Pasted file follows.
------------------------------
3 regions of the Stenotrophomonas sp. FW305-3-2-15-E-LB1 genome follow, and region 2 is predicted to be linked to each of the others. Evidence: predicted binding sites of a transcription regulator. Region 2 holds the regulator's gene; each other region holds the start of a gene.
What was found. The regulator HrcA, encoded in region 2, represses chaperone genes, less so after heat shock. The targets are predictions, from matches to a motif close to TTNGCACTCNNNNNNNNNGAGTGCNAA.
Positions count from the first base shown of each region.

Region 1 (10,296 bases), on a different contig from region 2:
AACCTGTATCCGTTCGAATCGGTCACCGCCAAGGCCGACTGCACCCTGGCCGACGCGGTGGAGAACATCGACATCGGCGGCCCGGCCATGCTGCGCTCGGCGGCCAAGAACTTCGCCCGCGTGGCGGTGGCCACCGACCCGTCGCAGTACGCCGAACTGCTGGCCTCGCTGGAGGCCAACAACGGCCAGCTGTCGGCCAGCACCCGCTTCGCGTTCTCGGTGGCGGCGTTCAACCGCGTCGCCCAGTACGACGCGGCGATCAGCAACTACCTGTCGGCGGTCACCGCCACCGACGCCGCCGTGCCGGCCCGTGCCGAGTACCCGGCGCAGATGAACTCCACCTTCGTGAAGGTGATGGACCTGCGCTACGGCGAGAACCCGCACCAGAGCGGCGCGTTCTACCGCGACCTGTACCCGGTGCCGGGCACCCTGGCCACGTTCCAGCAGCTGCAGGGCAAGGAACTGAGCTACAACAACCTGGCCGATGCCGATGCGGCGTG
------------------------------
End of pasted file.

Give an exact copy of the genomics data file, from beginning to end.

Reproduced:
3 regions of the Stenotrophomonas sp. FW305-3-2-15-E-LB1 genome follow, and region 2 is predicted to be linked to each of the others. Evidence: predicted binding sites of a transcription regulator. Region 2 holds the regulator's gene; each other region holds the start of a gene.
What was found. The regulator HrcA, encoded in region 2, represses chaperone genes, less so after heat shock. The targets are predictions, from matches to a motif close to TTNGCACTCNNNNNNNNNGAGTGCNAA.
Positions count from the first base shown of each region.

Region 1 (10,296 bases), on a different contig from region 2:
AACCTGTATCCGTTCGAATCGGTCACCGCCAAGGCCGACTGCACCCTGGCCGACGCGGTGGAGAACATCGACATCGGCGGCCCGGCCATGCTGCGCTCGGCGGCCAAGAACTTCGCCCGCGTGGCGGTGGCCACCGACCCGTCGCAGTACGCCGAACTGCTGGCCTCGCTGGAGGCCAACAACGGCCAGCTGTCGGCCAGCACCCGCTTCGCGTTCTCGGTGGCGGCGTTCAACCGCGTCGCCCAGTACGACGCGGCGATCAGCAACTACCTGTCGGCGGTCACCGCCACCGACGCCGCCGTGCCGGCCCGTGCCGAGTACCCGGCGCAGATGAACTCCACCTTCGTGAAGGTGATGGACCTGCGCTACGGCGAGAACCCGCACCAGAGCGGCGCGTTCTACCGCGACCTGTACCCGGTGCCGGGCACCCTGGCCACGTTCCAGCAGCTGCAGGGCAAGGAACTGAGCTACAACAACCTGGCCGATGCCGATGCGGCGTG